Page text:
december eighteenth

Gwen says:

there’s a really cute gargoyle hiding behind your tree

There is, indeed! That is Thaddeus, thinker of deep thoughts. I believe in that photo, he was busy contemplating the relative merits of all-white lights on the tree versus last year’s multi-coloured lights.

The Council of Elders

Reading through yesterday’s comments was a bit like having a visit from a council of elders. By this I mean: I felt…”nourished” is perhaps the best word I can grasp at right now. I felt nourished by your thoughts. Thank you, so much. (You have no idea, really.)

There was much discussion of the feeling of “home” versus “not home”; there was also some very insightful commentary on what complaining is, and what it isn’t. Here’s a sampling:


Complaining is to me, about focus. You can acknowledge that something is not how you want it to be without letting it consume you. Pretending problems or heartfelt desires aren’t there, or aren’t important, is bad for your emotional and physical health!

Barbara G.:

When you can articulate how you feel about something, you can begin to take steps to improve a situation which is not your your liking. Every path we take, leads to other new paths, the journey IS the thing.


Being discontented by your current state isn’t complaining! It’s identifying what isn’t working for you…


I think you have found “patience”. I see patience as the acceptance of reality. If you accept your reality you can then enjoy the goodness around you even if it is not the place or situation you want to be in. Patience will help you until you find the home and the city that you love. When people complain too much they are just fighting their reality…

Wow. Let’s look at that last one: When people complain too much, they are fighting their reality.

That’s a pretty amazing thought. I think of some of the complaining I have done, about the cold, about the snow, about the medical system here, and really, in the end, my complaints were my last defense against cold, hard reality: This Is What It Is.

I can no more change where I live right now than I can change the weather. We live in Canada, in Ontario, near Toronto, simply because this is where Nicholas has a job. We can change the actual house we live in (we’re renters); we can change the location (as long as it is within easy commute distance of his university); and there is always a chance another position somewhere will open up.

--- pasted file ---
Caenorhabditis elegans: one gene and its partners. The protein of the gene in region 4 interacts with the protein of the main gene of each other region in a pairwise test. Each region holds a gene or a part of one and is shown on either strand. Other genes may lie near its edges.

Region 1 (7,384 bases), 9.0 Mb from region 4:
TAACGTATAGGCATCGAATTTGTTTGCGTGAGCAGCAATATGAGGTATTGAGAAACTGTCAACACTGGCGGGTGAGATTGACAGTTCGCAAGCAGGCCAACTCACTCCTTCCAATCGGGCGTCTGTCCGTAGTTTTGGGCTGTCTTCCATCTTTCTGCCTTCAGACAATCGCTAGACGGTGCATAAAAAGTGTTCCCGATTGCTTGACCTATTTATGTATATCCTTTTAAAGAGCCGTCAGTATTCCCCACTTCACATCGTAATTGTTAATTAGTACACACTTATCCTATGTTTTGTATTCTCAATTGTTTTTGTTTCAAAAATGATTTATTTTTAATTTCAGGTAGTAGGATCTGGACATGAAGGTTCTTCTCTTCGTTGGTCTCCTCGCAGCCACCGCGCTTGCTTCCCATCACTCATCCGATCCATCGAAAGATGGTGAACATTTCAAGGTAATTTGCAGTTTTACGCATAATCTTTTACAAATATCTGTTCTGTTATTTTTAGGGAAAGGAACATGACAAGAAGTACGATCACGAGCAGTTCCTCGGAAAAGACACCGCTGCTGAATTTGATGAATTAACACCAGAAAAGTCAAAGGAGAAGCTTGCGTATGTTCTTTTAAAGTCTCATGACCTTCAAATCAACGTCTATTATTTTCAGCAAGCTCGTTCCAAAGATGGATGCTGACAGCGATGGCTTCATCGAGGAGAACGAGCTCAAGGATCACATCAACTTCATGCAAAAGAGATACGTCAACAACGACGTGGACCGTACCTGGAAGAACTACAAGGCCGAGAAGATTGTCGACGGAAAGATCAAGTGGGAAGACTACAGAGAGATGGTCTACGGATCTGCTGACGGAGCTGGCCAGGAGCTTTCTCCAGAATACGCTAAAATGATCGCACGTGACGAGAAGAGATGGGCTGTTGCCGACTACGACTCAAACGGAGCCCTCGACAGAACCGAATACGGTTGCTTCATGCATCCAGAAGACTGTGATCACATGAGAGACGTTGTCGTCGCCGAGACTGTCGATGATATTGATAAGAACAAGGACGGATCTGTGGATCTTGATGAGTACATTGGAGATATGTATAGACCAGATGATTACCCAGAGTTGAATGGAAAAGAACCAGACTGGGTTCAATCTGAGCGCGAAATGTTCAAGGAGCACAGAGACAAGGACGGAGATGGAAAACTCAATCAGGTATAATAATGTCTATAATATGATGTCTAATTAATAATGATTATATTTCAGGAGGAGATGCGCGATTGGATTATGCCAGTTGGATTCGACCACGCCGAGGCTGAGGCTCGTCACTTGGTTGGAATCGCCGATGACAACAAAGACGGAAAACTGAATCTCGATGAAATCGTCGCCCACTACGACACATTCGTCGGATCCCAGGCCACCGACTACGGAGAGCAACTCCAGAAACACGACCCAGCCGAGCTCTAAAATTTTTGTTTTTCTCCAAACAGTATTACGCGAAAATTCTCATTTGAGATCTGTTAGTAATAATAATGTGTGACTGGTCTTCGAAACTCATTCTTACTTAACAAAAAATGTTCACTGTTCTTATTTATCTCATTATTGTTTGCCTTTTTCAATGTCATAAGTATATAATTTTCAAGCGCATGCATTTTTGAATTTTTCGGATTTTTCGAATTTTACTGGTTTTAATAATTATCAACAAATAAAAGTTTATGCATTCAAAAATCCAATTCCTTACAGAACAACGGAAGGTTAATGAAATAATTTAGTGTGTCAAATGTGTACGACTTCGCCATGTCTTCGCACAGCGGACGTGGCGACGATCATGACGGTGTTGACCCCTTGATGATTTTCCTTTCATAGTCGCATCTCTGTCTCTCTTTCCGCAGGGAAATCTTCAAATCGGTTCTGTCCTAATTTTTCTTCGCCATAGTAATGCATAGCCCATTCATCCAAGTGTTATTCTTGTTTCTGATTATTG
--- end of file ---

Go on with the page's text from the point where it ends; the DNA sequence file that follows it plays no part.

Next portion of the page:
But it’s HERE that we are, and that we must be for now.

I think I’ve been complaining too much (at least at home, I have), maybe almost to the point where the complaints weren’t letting in anything else. It’s really easy to get stuck in the complaints; as some of you mentioned, complaints can become a habit.

I also think that complaining is one style of relating to others, as complaining can feel like sharing one’s feelings with others. This is where Laura‘s comment comes in:

I wonder if complaining has more to do with what we want to accomplish in the situation. If I’m “complaining” because things are somehow out-of-kilter…that can be trying to articulate an emotion. Speaking those emotions into words and actions helps us deal with them so they don’t eat us alive from the inside. The line is thin, and rather gray sometimes.

Complaining, then, is perhaps repetitive sharing of negative feelings, without an openness to what those negative feelings may be pointing to in our lives. Feelings are signposts, are they not? They point to something that damages our sense of peace and say “ouch!”; they point to something that gives us joy and say “yay!”

But a signpost is not a place to live; it is not a destination.

I like this: The Mandarin word for “crisis” (some translators say “change”) is two characters:

My unsettled, homeless, things-aren’t-right feelings are telling me something, as so many of you pointed out. There is both danger and opportunity here.

Tomorrow, maybe I’ll talk about joy.

Our holidays

Holidays are a time when many of us “go home,” visit family, enact traditions, celebrate, eat, connect. Nicholas and I are not going to visit family or friends this year for various reasons; it will be just us. We’re aware that this has the “opportunity/danger” sign on it: Celebrating “alone” could be depressing…or it could be a door into change. We’ve done some thinking about this, and we’re determined to step through the doorway.

Tomorrow we will put together a gingerbread house together. As we do that, we’re going to talk about what we can do to make our little family holiday special, how we can create a celebration that reflects our love for each other, our animals, and our communities.

Stay tuned. And thank you for helping light the path ahead with your wise council.

Today’s Random Good

Something to lighten one’s mood and heart, perhaps

I like a man who lends his own special charms to help out his wife’s yarn business.

About sandi

Knitter. Spinner. Quilter. UFO Wrangler. Sometime bead artist and weaver. Two toddler-age kittens, 1 permakitten, 2 grownup cats, 1 beloved dog angel, 1 spouse, 1 crazy life. I suppose that the 5 cats make me 1 crazy cat lady; OTOH, apparently, yes, I do need that much feline supervision.
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10 Responses to december eighteenth

  1. Liz says:

    We’ve been slowly moving across the country, over the last 8 years, and before that, we lived in almost every municipality in the Vancouver BC area.

    Where we are now is home. It’s partly the house, which is the most old cardigan comfortable house we’ve had, in spite of the work needed on it and it’s partly the geography. The only reason I’d consider moving out of this area would be if the border disappeared and I could move to NH.

    The thing is, it’s been 47 years of not quite fitting or feeling right to get here. Finding home is not necessarily an easy thing. You have to live places and say “Wait, it’s nice here but…”, and then try somewhere else.

    Sometimes complaining is the alert that you’re not in the right spot yet and you should direct energy to finding the path to another place. To my mind too, complaints are very different from whining. A complaint can be constructively addressed, whining not so much.